Asthma and COPD Q 2 - Gyan Darpan : Learning Portal
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Sunday 24 April 2022

Asthma and COPD Q 2

A nurse reviews the arterial blood gas results of a patient and notes the following: pH 7.45; PCO2 30 mm Hg; and bicarbonate concentration of 22 mEq/L. The nurse analyzes these results as indicating:
     A. Metabolic acidosis, compensated.
     B. Metabolic alkalosis, uncompensated.
     C. Respiratory alkalosis, compensated.
     D. Respiratory acidosis, compensated.

Correct Answer: C. Respiratory alkalosis, compensated.

The normal pH is 7.35 to 7.45. In a respiratory condition, an opposite (see-saw) will be seen between the pH and the PCO2. In this situation, the pH is at the high end of the normal value and the PCO2 is low. In an alkalotic condition, the pH is up. Therefore, the values identified in the question indicate a respiratory alkalosis. Compensation occurs when the pH returns to a normal value. Because the pH is in the normal range at the high end, compensation has occurred.

Option A: The pCO2 determines whether an acidosis is respiratory or metabolic in origin. Metabolic acidosis is due to alterations in bicarbonate, so the pCO2 is less than 40 since it is not the cause of the primary acid-base disturbance. In metabolic acidosis, the distinguishing lab value is a decreased bicarbonate (normal range 21 to 28 mEq/L). Respiratory compensation is the physiologic mechanism to help normalize a metabolic acidosis, however, compensation never completely corrects acidemia.
Option B: HCO3 functions as an alkalotic substance. CO2 functions as an acidic substance. Therefore, increases in HCO3 or decreases in CO2 will make blood more alkalotic. The opposite is also true where decreases in HCO3 or an increase in CO2 will make blood more acidic. CO2 levels are physiologically regulated by the pulmonary system through respiration, whereas the HCO3 levels are regulated through the renal system with reabsorption rates. Therefore, metabolic alkalosis is an increase in serum HCO3.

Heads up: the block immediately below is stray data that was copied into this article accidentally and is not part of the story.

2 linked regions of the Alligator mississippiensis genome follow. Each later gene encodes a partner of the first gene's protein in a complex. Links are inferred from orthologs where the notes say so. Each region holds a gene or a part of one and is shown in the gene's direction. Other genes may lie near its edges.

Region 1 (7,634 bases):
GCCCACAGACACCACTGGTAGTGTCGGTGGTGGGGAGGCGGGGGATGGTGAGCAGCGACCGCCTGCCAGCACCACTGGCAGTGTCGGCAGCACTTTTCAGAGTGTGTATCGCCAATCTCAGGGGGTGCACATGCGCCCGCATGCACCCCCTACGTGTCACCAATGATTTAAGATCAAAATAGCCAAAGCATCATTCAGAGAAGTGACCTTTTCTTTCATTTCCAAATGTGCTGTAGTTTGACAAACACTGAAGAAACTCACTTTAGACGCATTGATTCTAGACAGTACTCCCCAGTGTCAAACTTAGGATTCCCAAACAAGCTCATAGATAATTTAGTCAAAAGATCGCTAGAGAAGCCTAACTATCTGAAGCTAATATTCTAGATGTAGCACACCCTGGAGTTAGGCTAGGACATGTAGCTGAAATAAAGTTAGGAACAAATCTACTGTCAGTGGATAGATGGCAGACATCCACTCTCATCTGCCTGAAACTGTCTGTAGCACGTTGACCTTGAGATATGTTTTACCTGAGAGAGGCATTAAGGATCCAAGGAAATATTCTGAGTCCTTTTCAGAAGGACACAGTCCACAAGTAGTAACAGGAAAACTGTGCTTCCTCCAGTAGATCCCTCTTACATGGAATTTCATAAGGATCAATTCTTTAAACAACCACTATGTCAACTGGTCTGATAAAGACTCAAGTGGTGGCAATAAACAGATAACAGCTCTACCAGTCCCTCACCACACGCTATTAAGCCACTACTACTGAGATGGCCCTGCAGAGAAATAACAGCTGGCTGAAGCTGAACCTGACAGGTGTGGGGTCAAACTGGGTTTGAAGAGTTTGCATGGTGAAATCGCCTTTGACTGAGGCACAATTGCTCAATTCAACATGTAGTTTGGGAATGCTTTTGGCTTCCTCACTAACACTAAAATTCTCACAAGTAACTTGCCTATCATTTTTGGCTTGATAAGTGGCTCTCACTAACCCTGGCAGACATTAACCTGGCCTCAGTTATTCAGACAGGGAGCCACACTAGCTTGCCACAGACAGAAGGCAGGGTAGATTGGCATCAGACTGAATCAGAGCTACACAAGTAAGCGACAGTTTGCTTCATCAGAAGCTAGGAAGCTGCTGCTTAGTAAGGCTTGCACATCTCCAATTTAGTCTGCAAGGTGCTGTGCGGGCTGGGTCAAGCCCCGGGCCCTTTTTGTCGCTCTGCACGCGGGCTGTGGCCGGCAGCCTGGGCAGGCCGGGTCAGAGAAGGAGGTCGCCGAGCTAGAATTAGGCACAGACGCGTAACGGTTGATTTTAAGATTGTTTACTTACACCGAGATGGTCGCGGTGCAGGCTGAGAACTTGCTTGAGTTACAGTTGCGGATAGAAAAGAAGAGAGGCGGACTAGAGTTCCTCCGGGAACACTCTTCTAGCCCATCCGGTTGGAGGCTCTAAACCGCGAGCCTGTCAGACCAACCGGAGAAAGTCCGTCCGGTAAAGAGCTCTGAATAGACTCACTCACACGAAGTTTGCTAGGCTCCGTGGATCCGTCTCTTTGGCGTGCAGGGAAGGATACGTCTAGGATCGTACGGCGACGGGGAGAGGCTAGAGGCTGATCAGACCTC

Option D: Respiratory acidosis typically occurs due to failure of ventilation and accumulation of carbon dioxide. The primary disturbance is an elevated arterial partial pressure of carbon dioxide (pCO2) and a decreased ratio of arterial bicarbonate to arterial pCO2, which results in a decrease in the pH of the blood. To compensate for the disturbance in the balance between carbon dioxide and bicarbonate (HCO3-), the kidneys begin to excrete more acid in the forms of hydrogen and ammonium and reabsorb more base in the form of bicarbonate. This compensation helps to normalize the pH.

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